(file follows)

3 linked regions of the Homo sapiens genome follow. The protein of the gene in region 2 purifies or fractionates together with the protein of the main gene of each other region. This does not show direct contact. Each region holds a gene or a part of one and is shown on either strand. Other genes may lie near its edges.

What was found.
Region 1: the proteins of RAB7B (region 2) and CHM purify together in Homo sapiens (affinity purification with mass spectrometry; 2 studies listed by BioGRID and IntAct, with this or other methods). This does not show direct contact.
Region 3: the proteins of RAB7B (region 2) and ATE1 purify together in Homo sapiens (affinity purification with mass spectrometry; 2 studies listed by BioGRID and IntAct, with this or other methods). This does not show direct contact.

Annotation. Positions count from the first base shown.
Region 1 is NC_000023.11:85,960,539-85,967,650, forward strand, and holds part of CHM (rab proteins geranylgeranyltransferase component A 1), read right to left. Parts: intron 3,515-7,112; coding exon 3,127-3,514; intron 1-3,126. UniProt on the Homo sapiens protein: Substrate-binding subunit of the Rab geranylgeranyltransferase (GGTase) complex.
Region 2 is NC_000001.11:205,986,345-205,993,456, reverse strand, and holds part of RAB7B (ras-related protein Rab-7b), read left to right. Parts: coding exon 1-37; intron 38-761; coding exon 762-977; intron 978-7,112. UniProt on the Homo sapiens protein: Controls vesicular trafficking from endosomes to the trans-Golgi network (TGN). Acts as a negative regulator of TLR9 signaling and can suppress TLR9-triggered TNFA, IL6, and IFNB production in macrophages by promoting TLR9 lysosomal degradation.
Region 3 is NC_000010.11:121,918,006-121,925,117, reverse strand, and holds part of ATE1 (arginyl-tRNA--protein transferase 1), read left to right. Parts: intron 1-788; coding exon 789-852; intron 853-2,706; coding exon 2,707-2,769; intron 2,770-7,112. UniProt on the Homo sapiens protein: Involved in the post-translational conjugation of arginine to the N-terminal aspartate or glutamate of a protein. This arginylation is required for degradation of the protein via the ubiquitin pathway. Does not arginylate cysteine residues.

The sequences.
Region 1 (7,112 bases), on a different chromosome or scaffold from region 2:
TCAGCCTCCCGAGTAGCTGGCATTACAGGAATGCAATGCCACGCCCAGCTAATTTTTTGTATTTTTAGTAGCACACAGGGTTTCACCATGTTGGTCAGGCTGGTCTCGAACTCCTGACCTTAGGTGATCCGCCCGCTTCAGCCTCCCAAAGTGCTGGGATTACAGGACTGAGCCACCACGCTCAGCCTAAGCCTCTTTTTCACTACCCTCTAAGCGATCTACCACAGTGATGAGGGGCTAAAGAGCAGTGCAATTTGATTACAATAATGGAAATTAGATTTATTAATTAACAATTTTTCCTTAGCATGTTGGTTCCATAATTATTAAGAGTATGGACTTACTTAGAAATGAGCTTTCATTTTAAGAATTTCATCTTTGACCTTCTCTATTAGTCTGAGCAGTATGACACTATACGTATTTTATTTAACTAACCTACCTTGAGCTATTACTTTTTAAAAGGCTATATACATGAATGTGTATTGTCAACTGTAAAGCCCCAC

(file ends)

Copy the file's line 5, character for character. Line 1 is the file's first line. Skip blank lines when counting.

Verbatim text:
Annotation. Positions count from the first base shown.